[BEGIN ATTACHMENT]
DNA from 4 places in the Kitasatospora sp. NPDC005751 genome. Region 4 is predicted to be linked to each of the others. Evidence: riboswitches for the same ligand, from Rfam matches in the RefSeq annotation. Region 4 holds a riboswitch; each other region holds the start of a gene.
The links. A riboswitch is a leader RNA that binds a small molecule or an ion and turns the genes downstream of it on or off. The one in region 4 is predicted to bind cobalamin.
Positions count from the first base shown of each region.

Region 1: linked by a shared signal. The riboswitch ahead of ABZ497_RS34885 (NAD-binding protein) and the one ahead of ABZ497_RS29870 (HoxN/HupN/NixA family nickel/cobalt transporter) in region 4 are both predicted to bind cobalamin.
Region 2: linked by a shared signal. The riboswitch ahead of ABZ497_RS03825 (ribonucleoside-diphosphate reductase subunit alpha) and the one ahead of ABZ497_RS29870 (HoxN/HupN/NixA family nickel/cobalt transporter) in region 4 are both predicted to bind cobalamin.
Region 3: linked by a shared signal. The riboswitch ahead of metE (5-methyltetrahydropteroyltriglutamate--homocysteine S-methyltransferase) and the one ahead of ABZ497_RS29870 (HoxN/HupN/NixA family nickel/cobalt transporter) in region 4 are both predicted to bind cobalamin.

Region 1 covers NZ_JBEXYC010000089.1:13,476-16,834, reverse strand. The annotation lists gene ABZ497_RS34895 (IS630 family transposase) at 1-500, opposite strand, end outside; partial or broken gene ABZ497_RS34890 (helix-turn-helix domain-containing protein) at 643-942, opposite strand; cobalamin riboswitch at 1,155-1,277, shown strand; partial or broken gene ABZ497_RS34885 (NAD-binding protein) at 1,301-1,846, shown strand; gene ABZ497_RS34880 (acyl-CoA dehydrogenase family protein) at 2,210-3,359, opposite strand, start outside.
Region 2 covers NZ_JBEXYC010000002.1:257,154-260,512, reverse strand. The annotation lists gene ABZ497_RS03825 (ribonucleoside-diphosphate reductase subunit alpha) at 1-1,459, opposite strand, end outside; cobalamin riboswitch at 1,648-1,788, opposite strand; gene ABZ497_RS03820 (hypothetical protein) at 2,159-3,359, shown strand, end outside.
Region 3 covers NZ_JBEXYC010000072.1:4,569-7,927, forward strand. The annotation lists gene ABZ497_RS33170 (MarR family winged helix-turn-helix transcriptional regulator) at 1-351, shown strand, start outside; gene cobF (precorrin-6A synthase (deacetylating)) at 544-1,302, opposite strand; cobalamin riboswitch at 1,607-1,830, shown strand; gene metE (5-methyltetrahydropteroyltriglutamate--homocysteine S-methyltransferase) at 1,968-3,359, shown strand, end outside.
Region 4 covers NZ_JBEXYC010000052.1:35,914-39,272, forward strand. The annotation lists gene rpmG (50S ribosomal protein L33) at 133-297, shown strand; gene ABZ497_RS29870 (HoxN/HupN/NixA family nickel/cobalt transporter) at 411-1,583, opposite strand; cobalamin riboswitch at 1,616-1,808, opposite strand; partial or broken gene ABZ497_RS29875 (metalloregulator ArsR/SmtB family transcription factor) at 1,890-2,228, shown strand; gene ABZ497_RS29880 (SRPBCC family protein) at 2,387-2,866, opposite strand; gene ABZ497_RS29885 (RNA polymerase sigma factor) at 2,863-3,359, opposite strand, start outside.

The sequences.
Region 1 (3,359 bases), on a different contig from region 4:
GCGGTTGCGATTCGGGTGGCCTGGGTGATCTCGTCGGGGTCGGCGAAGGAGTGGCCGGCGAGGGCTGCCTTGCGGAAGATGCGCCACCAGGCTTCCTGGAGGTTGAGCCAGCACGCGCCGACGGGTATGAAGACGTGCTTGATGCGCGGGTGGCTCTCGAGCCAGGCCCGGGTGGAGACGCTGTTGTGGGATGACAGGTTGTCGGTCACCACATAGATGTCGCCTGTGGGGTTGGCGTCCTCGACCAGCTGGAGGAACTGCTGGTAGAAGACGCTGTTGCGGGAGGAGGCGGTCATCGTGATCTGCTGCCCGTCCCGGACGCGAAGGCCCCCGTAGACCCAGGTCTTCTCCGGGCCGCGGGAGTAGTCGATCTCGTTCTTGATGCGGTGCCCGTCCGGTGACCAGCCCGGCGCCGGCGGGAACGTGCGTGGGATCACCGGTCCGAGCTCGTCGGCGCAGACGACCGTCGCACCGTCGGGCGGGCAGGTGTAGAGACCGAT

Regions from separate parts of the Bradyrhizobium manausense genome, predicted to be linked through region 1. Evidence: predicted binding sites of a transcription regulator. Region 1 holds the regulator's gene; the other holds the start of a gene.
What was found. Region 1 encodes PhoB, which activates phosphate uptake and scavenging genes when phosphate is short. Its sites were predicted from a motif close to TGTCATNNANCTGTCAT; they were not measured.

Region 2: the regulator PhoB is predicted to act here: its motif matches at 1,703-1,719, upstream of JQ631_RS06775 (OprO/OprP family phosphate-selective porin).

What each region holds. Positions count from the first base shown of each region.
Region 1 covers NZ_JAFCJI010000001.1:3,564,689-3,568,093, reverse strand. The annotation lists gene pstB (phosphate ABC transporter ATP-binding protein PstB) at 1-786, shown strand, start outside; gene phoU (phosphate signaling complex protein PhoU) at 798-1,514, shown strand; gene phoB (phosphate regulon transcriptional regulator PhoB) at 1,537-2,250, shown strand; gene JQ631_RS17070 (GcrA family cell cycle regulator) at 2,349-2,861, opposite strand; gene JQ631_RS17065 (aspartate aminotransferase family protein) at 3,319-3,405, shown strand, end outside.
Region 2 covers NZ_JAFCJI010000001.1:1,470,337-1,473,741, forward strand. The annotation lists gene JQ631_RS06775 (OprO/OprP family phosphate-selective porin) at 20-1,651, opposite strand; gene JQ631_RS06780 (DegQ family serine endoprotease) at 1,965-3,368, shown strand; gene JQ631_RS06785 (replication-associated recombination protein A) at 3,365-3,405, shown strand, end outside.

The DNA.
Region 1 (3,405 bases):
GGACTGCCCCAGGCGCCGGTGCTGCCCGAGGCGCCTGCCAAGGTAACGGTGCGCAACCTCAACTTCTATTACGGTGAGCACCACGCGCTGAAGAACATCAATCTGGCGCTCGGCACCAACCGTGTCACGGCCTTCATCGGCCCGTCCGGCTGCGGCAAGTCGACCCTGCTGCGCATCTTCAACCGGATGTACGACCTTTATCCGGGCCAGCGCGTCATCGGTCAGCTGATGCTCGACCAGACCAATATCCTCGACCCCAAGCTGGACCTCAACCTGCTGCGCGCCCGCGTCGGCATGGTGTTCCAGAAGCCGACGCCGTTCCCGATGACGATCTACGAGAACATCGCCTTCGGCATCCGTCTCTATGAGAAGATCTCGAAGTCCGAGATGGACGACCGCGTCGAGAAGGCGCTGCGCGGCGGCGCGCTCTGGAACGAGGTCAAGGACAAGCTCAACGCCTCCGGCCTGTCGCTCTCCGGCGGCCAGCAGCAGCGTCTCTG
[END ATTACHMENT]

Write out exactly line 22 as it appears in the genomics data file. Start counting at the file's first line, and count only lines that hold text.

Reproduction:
GGACTGCCCCAGGCGCCGGTGCTGCCCGAGGCGCCTGCCAAGGTAACGGTGCGCAACCTCAACTTCTATTACGGTGAGCACCACGCGCTGAAGAACATCAATCTGGCGCTCGGCACCAACCGTGTCACGGCCTTCATCGGCCCGTCCGGCTGCGGCAAGTCGACCCTGCTGCGCATCTTCAACCGGATGTACGACCTTTATCCGGGCCAGCGCGTCATCGGTCAGCTGATGCTCGACCAGACCAATATCCTCGACCCCAAGCTGGACCTCAACCTGCTGCGCGCCCGCGTCGGCATGGTGTTCCAGAAGCCGACGCCGTTCCCGATGACGATCTACGAGAACATCGCCTTCGGCATCCGTCTCTATGAGAAGATCTCGAAGTCCGAGATGGACGACCGCGTCGAGAAGGCGCTGCGCGGCGGCGCGCTCTGGAACGAGGTCAAGGACAAGCTCAACGCCTCCGGCCTGTCGCTCTCCGGCGGCCAGCAGCAGCGTCTCTG